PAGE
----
A muscle can only do one of three things. It can get bigger, it can get
smaller, or it can stay the same size.
The way to make a muscle bigger is to subject it to a progressive
intensity of overload. That is, the intensity of today's workout needs to
be a little higher than your last workout for that muscle. If you want to
keep a muscle the same size you can just perform the same workout
every time. And making a muscle smaller is easy... just don't exercise it.
However, the idea that one type of exercise "defines" muscle and another type of exercise makes
it bigger has no basis in reality. Muscle definition is a function of two characteristics in the body:
muscle size and the absence of bodyfat. So if you want better definition you need to increase the
size of your muscles through the aforementioned progressive intensity and you need to reduce
So I can hear someone asking, "But don't high reps burn off bodyfat the way running or cycling
would?" Well, yes, any long duration activity will burn more calories. But if you use light weights
and high reps to burn calories how will you make your muscles bigger? You won't. It makes much
more sense to burn calories and reduce bodyfat through jogging or cycling or some other repetitive
activity and to simultaneously build more muscle mass through heavier, lower rep weight training.
As a bonus, your new muscle mass will also burn more calories and contribute to fat loss.
So next time you hear this myth, correct it by thinking: "Low, heavy reps for mass, lower bodyfat
| ||Myth #5 "New muscle gains diminish after 48 hours."|
Here's a myth that has led to more wasted man-hours than the search for perpetual motion. The
idea is that you need to go to the gym and lift weights every two days because after 48 hours
your body starts to lose whatever muscle you build recently.
I'm amazed this myth hangs on because anybody can test this for himself and find out it's pure BS.
Back in 1992 I was doing Power Factor Training and working my way up to a milestone of a one
million pound workout. Around the point where I was hoisting about 400,000 pounds per workout
(calculated by multiplying weight x reps x sets for five exercises) I decided I'd try a lift I'd never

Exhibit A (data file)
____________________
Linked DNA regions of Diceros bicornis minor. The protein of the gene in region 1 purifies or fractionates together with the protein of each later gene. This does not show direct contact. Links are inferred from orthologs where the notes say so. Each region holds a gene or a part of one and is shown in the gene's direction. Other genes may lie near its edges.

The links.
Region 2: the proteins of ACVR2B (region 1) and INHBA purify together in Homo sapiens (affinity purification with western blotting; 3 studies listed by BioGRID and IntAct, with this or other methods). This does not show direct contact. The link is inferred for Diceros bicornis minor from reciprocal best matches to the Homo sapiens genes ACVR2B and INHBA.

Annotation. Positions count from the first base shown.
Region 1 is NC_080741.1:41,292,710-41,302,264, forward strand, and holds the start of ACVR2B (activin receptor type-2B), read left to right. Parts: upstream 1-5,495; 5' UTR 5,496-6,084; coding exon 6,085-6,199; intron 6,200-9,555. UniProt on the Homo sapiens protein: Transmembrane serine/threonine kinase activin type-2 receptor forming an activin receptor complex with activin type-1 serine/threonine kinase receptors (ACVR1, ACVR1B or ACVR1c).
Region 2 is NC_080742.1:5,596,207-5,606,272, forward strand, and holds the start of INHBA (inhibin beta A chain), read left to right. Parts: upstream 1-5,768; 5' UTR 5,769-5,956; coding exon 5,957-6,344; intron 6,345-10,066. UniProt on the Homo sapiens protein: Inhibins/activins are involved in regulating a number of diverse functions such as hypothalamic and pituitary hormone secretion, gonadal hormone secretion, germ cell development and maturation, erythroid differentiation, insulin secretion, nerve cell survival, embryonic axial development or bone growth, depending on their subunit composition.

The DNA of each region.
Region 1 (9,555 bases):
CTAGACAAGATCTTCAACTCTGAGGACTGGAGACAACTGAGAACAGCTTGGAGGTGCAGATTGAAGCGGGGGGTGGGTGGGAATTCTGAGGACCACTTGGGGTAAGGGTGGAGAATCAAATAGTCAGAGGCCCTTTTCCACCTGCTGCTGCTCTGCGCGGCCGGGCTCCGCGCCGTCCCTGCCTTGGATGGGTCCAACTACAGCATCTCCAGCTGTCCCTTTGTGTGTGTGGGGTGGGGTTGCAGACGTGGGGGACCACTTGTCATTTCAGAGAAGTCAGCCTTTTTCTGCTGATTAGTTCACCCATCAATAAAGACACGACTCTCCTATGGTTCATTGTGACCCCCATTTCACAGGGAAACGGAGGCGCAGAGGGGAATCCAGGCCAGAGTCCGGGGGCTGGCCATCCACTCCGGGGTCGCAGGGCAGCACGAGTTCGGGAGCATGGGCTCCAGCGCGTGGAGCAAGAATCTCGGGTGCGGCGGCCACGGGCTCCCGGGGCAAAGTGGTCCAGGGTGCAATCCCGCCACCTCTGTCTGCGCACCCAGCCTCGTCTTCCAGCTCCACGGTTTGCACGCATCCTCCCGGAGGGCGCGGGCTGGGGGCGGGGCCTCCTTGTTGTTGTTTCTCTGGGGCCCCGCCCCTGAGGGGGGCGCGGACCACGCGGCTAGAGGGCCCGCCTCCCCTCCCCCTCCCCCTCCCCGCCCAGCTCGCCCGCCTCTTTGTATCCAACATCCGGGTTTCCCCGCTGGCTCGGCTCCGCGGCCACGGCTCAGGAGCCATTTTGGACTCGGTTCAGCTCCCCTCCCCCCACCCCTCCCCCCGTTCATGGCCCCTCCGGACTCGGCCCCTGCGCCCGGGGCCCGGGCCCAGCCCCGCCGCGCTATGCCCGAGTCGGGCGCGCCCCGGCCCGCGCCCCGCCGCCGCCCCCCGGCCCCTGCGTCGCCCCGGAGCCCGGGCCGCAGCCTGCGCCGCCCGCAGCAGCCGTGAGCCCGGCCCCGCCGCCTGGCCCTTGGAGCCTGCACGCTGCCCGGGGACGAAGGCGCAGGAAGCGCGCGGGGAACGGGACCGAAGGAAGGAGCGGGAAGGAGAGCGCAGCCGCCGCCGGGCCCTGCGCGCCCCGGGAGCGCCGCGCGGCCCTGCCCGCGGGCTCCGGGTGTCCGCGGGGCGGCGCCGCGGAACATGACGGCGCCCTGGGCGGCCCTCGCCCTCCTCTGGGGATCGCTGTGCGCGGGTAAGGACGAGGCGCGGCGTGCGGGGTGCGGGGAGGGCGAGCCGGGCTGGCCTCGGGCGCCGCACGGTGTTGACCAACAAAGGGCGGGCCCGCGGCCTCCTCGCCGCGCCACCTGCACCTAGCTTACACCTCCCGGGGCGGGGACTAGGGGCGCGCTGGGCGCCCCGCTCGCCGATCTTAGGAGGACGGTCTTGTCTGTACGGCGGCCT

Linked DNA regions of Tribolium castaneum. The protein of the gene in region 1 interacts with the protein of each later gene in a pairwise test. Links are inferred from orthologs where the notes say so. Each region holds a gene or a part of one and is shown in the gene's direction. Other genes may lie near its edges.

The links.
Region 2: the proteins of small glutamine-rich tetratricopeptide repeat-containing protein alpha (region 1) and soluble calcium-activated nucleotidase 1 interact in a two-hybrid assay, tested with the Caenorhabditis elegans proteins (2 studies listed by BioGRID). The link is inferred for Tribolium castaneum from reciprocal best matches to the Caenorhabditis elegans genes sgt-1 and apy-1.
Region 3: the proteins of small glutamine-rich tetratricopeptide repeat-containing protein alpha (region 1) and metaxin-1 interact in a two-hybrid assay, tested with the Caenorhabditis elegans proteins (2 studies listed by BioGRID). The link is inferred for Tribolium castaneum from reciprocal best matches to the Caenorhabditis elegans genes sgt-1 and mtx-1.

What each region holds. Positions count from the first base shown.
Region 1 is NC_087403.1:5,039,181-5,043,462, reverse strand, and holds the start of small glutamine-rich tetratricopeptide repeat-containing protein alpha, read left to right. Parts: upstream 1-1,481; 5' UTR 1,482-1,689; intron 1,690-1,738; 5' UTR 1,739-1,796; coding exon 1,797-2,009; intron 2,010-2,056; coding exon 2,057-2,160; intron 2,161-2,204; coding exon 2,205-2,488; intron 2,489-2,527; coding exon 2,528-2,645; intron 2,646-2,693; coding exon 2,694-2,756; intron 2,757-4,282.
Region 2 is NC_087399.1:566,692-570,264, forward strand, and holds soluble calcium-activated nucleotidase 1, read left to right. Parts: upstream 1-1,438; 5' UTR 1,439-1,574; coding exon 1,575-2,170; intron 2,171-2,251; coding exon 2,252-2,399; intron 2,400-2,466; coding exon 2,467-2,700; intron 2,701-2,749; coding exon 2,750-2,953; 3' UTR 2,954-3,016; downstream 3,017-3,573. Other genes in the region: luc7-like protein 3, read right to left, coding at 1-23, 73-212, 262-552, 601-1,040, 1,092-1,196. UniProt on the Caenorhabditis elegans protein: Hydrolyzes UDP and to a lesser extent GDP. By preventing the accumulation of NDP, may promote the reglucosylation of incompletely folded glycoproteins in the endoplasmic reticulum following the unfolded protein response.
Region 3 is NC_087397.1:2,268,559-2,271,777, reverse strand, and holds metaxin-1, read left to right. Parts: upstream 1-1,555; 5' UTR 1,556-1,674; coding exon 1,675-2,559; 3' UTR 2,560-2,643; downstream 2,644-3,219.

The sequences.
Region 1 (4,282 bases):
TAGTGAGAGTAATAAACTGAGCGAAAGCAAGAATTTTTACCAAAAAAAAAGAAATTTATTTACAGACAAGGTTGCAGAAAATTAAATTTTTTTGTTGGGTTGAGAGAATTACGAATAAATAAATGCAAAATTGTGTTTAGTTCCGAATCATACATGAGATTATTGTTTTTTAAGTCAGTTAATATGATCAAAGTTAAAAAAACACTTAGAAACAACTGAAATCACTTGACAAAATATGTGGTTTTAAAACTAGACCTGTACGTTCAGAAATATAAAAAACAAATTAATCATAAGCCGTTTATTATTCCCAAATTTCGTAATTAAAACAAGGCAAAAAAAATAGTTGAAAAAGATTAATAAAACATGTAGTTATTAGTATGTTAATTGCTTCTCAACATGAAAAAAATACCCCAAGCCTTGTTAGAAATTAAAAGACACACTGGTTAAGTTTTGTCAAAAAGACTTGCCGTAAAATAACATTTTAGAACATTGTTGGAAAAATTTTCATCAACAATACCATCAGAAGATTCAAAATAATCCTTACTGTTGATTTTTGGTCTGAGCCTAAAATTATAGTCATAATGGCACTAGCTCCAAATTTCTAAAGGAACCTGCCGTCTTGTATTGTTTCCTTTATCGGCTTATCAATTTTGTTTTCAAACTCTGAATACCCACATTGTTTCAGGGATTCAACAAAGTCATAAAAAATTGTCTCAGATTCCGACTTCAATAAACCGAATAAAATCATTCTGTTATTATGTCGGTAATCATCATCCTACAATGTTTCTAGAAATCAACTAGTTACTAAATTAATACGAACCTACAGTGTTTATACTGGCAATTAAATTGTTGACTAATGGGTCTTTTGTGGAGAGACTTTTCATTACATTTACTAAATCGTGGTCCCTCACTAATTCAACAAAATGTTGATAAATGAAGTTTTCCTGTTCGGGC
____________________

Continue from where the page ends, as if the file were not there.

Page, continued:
I saw a guy doing a clean and press, which involves lifting a barbell from the floor to your chest
and then pressing it overhead. I tried it for the first time with 250 pounds and as I held it
overhead my balance shifted and I felt something go "click" in my low back. Well, that put me out
of the gym for six weeks. When I came back for my first workout after that long layoff it was my
intention to only try to approximate my last workout. Instead, I set personal records in all five
After a six-week layoff I'd returned to the gym much stronger. That's 1008 hours off and my body
hadn't lost a scrap of muscle. Nowadays I work with advanced trainees who only train half their
body every six weeks. That means it takes them twelve weeks between training each muscle
group... and these trainees show progress on every exercise, every workout.
| ||Myth #6 "For best results, you need to train 'instinctively'."|
"Dr. Freud, can you please tell us about man's bodybuilding 'instinct'?" Yeah, right.
As myths go, this one is fairly new and likely sprang out of the New Age movement. It is
sometimes more generally expressed as "Listen to your body."
Admittedly, listening to your body does work when some part of it is screaming in agonizing pain.
But the notion that an "instinct" will tell you whether the intensity of 13 reps with 125 pounds in
45 seconds is more intense than 9 reps with 155 pound in 60 seconds is just too much to hope for.
As I have said one hundred thousands times before, you make muscle-building progress by
progressively increasing the intensity of your workouts. When the tools of reason and math are
right in front of us and deliver very exact answers regarding this progression, why would we rely
on a vaguely defined "instinct" to guide us?
Would competitive runners and swimmers throw away their stopwatches and do all their training by
instinct? Would a pole-vaulter or long-jumper stop measuring his progress with feet and inches? Of
course not. So why should a bodybuilder throw away the proven, effective tools of reason and
math in favor of a bodybuilding instinct that has never been proven to exist?
Now you know six myths and pitfalls to avoid in the gym. I hope the exercise of understanding how
these ideas are flawed will help you spot other time wasting, freely dispensed gym lore.